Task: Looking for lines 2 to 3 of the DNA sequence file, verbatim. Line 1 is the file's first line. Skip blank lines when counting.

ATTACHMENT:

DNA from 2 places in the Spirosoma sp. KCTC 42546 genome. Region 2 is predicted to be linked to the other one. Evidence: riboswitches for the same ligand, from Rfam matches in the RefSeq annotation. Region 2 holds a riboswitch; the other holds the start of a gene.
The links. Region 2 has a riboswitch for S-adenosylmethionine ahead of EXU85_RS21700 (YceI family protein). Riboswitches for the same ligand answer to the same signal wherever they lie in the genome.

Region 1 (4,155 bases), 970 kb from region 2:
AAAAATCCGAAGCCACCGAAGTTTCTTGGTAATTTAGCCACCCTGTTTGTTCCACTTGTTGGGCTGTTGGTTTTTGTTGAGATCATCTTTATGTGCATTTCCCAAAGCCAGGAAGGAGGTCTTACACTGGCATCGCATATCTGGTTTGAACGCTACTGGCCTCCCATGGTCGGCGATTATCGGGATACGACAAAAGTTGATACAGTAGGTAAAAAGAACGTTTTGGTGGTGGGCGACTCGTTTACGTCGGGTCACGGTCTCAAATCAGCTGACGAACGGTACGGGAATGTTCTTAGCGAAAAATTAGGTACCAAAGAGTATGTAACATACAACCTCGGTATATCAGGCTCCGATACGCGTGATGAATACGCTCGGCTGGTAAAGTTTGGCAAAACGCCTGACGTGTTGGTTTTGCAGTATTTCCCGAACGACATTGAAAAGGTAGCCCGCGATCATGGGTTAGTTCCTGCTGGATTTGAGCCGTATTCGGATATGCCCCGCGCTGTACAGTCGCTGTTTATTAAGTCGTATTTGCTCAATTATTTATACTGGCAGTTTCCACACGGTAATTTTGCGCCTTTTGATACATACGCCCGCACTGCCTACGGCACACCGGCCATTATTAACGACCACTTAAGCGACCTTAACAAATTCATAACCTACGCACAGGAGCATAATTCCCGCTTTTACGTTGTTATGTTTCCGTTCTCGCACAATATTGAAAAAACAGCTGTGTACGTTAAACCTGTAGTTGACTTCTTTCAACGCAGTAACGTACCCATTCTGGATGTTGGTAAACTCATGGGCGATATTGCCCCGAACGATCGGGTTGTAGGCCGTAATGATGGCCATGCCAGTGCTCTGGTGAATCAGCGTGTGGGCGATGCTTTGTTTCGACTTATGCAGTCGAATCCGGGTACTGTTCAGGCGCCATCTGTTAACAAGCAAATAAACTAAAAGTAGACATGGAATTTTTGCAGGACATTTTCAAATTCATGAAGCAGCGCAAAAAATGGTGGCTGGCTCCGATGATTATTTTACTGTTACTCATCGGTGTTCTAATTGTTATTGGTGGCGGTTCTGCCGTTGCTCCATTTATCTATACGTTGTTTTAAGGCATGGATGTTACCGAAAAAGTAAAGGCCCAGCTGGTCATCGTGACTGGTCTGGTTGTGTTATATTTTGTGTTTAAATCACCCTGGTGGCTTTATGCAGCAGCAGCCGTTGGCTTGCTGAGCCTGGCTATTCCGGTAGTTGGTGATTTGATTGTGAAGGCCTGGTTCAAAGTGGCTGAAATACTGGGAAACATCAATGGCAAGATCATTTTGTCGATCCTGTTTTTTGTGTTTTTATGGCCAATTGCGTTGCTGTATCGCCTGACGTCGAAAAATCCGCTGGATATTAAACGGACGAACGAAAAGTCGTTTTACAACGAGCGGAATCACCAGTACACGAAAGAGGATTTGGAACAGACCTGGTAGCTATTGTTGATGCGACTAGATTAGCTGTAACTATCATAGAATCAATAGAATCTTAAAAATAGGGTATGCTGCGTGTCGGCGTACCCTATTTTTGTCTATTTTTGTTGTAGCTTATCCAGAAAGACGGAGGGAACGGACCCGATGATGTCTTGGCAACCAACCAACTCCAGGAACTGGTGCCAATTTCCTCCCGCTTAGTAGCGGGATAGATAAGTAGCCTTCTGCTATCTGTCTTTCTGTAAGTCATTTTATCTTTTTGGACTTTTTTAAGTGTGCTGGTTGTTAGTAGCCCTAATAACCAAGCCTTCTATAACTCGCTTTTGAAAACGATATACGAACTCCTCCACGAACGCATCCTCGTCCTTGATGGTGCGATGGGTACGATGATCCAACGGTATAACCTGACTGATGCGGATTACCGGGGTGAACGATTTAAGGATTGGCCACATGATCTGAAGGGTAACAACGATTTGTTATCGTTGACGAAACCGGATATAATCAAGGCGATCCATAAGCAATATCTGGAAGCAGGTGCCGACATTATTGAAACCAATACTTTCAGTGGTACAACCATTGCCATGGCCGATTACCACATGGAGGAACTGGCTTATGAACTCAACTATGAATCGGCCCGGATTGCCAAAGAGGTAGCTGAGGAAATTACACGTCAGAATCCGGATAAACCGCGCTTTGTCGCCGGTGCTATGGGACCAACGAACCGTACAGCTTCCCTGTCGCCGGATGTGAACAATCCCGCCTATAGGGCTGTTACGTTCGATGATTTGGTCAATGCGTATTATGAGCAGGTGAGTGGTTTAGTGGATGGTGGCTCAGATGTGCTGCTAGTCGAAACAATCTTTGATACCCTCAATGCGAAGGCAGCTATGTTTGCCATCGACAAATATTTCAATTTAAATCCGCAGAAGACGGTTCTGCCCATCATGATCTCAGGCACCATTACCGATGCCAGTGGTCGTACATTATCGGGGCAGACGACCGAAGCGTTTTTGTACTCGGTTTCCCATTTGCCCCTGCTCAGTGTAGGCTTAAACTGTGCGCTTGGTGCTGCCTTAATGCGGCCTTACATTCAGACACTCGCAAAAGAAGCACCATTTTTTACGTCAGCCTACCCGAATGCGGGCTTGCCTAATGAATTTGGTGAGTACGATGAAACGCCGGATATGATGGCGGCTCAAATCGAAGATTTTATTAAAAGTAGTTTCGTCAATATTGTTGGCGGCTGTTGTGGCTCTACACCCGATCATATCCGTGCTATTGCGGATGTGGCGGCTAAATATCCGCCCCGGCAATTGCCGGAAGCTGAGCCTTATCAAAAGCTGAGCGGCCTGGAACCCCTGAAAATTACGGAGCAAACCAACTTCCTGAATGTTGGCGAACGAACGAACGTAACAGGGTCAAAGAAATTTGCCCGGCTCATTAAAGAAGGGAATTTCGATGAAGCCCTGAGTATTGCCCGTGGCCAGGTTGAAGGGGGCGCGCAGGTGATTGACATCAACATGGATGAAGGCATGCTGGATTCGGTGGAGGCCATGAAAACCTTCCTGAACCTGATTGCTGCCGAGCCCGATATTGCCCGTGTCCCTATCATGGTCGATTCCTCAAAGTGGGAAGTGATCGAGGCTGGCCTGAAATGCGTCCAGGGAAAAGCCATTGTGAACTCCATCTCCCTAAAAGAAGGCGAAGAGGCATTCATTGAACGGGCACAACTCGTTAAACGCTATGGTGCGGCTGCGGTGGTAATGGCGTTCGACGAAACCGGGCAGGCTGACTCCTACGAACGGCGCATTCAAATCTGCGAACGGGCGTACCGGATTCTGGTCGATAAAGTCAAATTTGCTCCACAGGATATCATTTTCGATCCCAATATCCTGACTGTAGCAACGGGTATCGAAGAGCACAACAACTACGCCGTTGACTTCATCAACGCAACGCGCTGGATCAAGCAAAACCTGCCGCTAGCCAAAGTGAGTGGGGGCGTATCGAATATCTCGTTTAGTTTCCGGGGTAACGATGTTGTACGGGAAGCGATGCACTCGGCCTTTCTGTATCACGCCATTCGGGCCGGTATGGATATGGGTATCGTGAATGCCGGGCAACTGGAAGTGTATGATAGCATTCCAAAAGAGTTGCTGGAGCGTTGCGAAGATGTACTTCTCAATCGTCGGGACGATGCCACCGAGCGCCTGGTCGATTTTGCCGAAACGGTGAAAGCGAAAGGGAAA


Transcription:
The links. Region 2 has a riboswitch for S-adenosylmethionine ahead of EXU85_RS21700 (YceI family protein). Riboswitches for the same ligand answer to the same signal wherever they lie in the genome.

Region 1 (4,155 bases), 970 kb from region 2: